Category Archives: Britain’s Towns and Villages

A Glimpse of Britain in a Day

From Calais in the north of France, we crossed the English Channel under the water..
Here shown are vehicles entering the Shuttle train of the Eurotunnel which will convey them to Dover, the south of England terminal.

In England, you can eat breakfast anytime of the day. Yes, including dinnertime!

Any visitor to the UK must try “The Full English” or more commonly called “English Breakfast”.
It comprises these basic components: tomatoes, bacon, egg, mushroom, baked beans and hash browns.

Period buildings converted into apartments

Terraced housing, a result of the Industrial Revolution in the 18th century when people flocked to the cities
to look for work and somewhre to live, so housing were put up quickly and as many were built as was possible.

Traces of glorious pasts abound.

Tabloid headline display stands outside a newsagent’s shop.

Old churches turned into mixed-used development.
In Dover, this church tower and its facade is the only structure left after it was bombed in the first World War,
renovated and caught fire in 2007. The land where it stands is now turned into apartments and shops.

Red poppy crowns are common sight on War Memorials in Britain, Every village, town and city has a war memorial
honoring the dead soldiers of WW1 and 2

Omnipresent on the High Street are Charity Shops

An important part of British life is the PUB. This is where the rich and the poor can gather in one place
to drink, eat and socialize. Sadly, more and more traditional pubs are disappearing in favour of development.

Coming from the Mainland where weight is not much of a problem, in Britain, I always get shocked
seeing an alarming number of Obese people walking the streets..

The clocktower of an 18th century paper mill that became a success in its time.
It has closed down a long time ago and awaiting conversion into both residential and business use.

A very English scene: covered wooden gates leading into old churchyards. They are called Lych Gates.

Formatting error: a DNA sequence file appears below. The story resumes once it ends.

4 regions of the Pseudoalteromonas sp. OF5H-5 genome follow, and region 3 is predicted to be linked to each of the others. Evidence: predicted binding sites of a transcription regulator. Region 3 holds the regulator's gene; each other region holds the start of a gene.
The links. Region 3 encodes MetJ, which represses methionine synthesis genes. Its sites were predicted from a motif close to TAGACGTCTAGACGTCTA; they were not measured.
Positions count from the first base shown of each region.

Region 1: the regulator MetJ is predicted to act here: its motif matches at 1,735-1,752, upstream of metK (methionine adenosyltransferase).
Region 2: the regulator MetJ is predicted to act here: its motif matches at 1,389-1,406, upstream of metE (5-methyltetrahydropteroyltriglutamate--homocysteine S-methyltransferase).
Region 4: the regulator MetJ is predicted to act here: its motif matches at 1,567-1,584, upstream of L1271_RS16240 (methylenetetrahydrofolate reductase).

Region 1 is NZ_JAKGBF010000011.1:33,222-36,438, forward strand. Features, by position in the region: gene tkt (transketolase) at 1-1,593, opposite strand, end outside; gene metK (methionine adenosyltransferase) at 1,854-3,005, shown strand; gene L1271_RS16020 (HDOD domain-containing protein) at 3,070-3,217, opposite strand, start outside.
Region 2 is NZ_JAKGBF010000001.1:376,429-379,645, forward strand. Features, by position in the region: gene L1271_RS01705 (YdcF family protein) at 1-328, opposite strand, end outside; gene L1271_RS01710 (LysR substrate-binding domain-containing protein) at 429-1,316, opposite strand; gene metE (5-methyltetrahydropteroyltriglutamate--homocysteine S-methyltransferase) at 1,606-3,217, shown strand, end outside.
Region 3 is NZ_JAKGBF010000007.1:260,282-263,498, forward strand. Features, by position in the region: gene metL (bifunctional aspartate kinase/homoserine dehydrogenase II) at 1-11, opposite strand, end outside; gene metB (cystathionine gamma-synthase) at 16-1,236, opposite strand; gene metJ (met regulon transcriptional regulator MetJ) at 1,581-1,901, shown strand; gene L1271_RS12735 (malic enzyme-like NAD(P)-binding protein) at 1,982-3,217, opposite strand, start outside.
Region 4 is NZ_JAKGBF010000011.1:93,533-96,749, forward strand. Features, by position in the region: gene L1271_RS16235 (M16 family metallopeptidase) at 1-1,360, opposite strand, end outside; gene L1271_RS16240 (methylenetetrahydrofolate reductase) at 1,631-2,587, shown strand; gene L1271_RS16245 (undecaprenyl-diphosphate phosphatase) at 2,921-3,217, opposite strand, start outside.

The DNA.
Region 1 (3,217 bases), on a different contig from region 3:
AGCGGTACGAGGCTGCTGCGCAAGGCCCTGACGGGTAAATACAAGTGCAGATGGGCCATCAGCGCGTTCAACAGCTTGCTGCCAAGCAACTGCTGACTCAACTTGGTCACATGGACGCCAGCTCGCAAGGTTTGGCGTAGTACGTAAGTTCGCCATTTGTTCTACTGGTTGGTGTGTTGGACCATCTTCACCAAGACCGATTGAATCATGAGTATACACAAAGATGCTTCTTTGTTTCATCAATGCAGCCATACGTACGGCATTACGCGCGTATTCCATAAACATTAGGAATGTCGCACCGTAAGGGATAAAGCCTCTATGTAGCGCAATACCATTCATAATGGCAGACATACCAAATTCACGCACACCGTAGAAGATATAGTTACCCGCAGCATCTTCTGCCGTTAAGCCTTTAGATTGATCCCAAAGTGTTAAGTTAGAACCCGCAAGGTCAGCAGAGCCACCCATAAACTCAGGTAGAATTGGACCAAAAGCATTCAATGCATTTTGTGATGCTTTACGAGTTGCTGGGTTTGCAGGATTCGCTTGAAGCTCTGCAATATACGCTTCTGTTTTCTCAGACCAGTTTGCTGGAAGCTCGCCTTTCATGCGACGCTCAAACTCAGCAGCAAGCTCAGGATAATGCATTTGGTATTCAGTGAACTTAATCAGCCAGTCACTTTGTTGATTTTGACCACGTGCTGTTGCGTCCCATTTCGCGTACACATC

Broken flint stones used in building walls. This is the 12th century Buckland Church of St Andrew in Dover.

Flint stones are found in chalk, such as this one we stumbled upon while walking atop the chalky White Cliffs of Dover

Long been associated with graveyards, the Yew Tree is a symbol of everlasting life and resurrection.
This is the 1,000 year old Buckland Yew that stands next to the Church of St Andrew

The red berries of the Buckland Yew, they may look harmless but the seed is poisonous

The Celtic cross used as gravestone marker is a common feature in old cemeteries

The delightfully fragrant honeysuckle is almost a permanent sight in English gardens

The iconic red telephone box… but they will be phased out soon so go to Britain now and photograph them while they are there

Castles: famous ones or forgotten ruins, occupied or haunted

The Port of Dover is Great Britain’s Gateway to Europe and is recognised as one of the busiest passenger ferry ports in the world.

The best-loved pastime of the British is walking in the countryside

To complement Britain’s love for countryside walking, STILES such as this wooden barrier are installed
in Right of Way easements to prevent farm animals from wandering away.

Wild blackberries are a common feature of British hedgerows and woodlands.

Blueberries is becoming the most popular soft fruit in Britain.

A British icon, the Mini